Sand replenishment project at Virginia Beach Oceanfront reaches North End
VIRGINIA BEACH -- For the past week, a robotic-looking all-terrain vehicle has been towering over the beach at 38th Street where the sand meets the ocean. But don't worry, Imperial ground forces have not invaded the city.
The three-wheeled triangular contraption that looks like it's straight out of a "Star Wars" movie is a Coastal Research Amphibious Buggy, also known as a C.R.A.B. It's been surveying the beach's slope and shape for a replenishment project that began in June.
Sand dredged from a navigational channel in the Chesapeake Bay is being pumped from an offshore vessel through a submerged pipe. A slurry of sand and water gushes out and bulldozers spread the mix around.
The goal is to beef up the width of the beach to about 300 feet and raise it 9 feet above sea level to protect Oceanfront infrastructure, including hotels and homes.
"It's almost like pushing the ocean back," said Kristin Mazur, project manager for the Norfolk District Army Corps of Engineers.
On Thursday, the dredging company was in the process of moving the pipeline for the next leg of the operation at the North End.
Tommy Cooksey and his wife, Robin, of Fredericksburg, visit the resort area twice a year. They rented a hotel room on Atlantic Avenue at 38th Street this week not realizing the sand replenishment project was under way. They decided to drive to the beach near Rudee Inlet and pay for parking.
"If that wasn't going on, we would have just walked across the street," said Robin Cooksey.
Pat Reynolds of Colonial Heights is staying at the Sheraton Hotel on 38th Street. She was able to set her chairs in front of the fenced-off equipment, but when the tide came in, her beach bag got soaked. Still, she wasn't too upset.
"I know it has to be done," she said.
The last renourishment was completed in 2013.
Great Lakes Dredge & Dock Co. has accomplished about 50 percent of the $22.6 million job and will have to cease operations by the end of the month.
That's because dredging is restricted during the sea turtle migration season, which runs from Sept. 1 to Nov. 15.
"The Chesapeake Bay provides a rich environment for both foraging and development for sea turtles," said Shannon Reinheimer, an environmental scientist for the corps.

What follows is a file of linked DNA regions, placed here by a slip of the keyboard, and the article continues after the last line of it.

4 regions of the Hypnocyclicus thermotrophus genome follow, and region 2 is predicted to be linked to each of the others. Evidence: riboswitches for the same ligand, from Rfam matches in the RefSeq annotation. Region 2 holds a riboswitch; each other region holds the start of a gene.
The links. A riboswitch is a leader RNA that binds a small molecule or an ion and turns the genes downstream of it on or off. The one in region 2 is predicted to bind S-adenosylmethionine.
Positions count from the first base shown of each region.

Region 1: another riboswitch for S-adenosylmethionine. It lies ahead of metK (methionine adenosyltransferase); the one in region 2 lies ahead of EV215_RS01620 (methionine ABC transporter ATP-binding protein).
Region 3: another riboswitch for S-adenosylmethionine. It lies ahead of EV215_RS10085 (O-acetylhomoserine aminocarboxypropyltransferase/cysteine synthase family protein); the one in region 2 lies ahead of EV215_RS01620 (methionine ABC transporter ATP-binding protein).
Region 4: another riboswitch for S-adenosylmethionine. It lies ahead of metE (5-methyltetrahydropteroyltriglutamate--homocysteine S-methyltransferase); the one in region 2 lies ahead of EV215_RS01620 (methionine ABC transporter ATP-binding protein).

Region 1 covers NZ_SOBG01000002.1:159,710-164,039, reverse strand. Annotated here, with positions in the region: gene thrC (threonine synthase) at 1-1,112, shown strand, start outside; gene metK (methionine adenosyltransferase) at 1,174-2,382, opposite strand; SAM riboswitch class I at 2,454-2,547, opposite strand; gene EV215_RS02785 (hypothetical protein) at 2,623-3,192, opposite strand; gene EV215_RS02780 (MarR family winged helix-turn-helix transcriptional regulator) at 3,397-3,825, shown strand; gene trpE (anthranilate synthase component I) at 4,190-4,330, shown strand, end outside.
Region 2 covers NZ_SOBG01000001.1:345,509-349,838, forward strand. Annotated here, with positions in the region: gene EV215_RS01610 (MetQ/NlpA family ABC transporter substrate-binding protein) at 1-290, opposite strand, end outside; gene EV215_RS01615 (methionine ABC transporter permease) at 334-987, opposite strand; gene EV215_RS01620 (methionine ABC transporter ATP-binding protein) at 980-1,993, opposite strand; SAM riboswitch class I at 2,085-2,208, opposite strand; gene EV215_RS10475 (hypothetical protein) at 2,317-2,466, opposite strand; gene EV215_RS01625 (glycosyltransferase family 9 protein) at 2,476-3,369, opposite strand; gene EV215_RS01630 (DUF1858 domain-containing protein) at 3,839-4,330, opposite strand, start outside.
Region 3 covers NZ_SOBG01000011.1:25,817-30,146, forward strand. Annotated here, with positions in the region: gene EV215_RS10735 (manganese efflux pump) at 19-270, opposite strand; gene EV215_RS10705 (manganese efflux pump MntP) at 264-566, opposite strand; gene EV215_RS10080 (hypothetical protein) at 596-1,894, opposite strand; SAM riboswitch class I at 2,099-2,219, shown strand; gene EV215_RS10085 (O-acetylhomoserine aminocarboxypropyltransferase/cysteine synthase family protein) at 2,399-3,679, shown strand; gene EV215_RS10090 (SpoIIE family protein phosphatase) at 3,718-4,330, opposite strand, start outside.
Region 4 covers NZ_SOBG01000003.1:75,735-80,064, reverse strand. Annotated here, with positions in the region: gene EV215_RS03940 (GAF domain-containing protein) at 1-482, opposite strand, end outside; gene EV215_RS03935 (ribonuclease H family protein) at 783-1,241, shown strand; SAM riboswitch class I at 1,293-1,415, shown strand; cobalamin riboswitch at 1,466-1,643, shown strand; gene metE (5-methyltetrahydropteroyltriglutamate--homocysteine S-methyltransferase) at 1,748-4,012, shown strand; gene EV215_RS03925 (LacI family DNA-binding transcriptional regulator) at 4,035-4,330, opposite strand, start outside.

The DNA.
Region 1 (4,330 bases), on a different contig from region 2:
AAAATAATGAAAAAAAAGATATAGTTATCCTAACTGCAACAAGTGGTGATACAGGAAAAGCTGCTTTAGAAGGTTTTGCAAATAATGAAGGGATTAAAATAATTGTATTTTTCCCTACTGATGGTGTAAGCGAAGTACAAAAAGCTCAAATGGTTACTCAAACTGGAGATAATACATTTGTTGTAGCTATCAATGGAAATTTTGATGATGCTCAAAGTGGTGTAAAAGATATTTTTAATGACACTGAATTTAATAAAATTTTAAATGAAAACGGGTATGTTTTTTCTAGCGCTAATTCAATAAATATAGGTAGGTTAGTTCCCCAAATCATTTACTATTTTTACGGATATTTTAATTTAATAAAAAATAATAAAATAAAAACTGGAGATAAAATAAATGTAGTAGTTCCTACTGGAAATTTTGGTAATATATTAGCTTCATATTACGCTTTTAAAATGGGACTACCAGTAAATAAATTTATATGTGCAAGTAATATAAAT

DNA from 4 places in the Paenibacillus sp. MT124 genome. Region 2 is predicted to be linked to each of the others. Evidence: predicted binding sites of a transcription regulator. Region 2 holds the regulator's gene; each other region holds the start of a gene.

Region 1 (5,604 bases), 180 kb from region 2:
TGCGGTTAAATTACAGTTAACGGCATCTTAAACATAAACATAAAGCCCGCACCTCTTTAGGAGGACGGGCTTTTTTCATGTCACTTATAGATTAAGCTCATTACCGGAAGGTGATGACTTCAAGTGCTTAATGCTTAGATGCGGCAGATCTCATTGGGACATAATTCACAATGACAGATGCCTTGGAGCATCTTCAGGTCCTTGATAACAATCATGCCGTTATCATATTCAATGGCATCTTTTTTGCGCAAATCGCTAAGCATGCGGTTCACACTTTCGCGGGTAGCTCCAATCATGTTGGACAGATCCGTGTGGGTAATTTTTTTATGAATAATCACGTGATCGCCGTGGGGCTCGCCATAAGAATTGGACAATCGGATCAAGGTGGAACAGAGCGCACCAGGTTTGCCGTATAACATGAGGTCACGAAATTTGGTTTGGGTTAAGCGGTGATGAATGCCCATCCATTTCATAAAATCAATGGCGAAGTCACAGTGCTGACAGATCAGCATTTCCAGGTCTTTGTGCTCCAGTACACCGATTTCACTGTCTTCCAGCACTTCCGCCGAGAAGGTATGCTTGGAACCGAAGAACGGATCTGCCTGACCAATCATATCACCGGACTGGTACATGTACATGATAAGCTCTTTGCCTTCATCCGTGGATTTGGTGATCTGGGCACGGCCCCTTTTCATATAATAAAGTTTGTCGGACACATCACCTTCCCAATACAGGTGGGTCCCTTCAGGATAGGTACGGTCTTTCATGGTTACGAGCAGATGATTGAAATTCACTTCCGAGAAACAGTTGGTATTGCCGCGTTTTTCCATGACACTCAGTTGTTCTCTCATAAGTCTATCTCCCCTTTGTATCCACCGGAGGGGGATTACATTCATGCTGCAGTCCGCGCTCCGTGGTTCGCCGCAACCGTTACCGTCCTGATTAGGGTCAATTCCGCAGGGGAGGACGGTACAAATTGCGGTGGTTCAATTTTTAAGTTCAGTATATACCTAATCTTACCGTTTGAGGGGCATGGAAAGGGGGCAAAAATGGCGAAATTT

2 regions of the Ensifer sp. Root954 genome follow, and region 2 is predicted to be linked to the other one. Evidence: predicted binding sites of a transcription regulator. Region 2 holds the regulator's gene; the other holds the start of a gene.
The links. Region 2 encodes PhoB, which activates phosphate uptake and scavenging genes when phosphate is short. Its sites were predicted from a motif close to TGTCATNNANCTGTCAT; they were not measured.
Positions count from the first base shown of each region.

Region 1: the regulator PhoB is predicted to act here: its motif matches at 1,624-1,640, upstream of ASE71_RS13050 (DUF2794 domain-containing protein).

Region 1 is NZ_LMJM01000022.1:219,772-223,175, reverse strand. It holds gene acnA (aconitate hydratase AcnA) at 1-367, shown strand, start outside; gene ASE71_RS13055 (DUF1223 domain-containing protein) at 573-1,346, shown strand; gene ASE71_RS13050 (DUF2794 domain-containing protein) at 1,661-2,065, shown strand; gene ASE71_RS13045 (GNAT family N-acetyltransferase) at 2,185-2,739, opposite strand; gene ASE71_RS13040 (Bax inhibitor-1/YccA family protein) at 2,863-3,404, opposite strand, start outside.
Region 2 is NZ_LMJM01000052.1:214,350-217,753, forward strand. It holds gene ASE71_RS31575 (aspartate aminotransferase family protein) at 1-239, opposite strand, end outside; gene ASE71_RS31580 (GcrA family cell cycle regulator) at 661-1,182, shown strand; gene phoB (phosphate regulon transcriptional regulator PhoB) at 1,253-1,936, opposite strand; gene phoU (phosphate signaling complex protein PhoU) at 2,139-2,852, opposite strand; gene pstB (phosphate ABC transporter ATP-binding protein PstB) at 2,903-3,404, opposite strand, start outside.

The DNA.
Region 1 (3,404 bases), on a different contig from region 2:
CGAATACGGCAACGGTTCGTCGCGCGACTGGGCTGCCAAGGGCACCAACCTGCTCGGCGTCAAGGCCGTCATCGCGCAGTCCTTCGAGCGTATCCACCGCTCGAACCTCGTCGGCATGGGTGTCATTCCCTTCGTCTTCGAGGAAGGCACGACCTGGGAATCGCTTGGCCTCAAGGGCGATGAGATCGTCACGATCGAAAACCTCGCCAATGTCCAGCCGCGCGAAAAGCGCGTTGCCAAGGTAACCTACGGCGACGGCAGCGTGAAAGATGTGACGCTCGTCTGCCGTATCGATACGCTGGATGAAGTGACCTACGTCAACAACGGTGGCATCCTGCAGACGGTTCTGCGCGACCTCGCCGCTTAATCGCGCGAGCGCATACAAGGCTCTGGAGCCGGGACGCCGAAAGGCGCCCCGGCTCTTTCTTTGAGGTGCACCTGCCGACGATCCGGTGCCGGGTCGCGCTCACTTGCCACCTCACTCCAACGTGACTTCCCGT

The company expects to reach 55th Street and may come back in November to complete the North End, Mazur said.
Beach replenishment in Sandbridge will also begin after the turtle restriction ends.
Originally, Sandbridge was supposed to get sand in the spring before the Oceanfront, Mazur said. The government shutdown at the end of last year affected the timeline, she said.
The corps and the city, which are partners in the project, decided to move forward with the Oceanfront renourishment to complete it before hurricane season, Mazur said.
“We truly wanted to get it done before May, so we could be out of the tourists' way, but it just didn’t happen,” she said.
Scheduling a hopper dredge, which is needed for this type of work, is a challenge. There are only five companies that have them, and more than 100 projects in the works over the next three years.
"We had to move forward," she said.
The project didn't get off the ground until late June. The mass shooting at the city's permit office delayed the process, and the contractor waited until after the North American Sand Soccer Championship, where 200,000 participants played games on the resort beach.
The project began at 15th Street. Every two days, about 800 feet of sand, or two blocks, is replenished. Sections of the beach are closed off while the equipment is in place, forcing beachgoers to walk north or south to access the shoreline.
Some vacationers tried to plan their stay around the work schedule, which is posted on the corps' website.
As for the beach south of 15th Street, sand dredged from Rudee Inlet this fall will be spread from the First Street Jetty to the Virginia Beach Fishing Pier.
"By the end of the year, the whole beach will be restored," said Dan Adams, the city's coastal program manager.
Another sand project is wrapping up on the Chesapeake Bay at Cape Henry beach just west of First Landing State Park.
The corps began dredging the Lynnhaven Inlet at the entrance of the Lesner Bridge and the turning basin in late May. That dredged material has been spread across about 2 miles of beach from the bridge to the former Virginia Beach Resort Hotel & Conference Center.
The project is almost complete, said Chris Tolson, a corps project manager.
Over the next 30 days, an emergency stockpile of sand will be placed on city property near Long Creek. Sand to be dredged from The Narrows — a stretch of water between Linkhorn and Broad bays — will be deposited on the Narrows beach, which is state park property.
Stacy Parker, 757-222-5125, email@example.com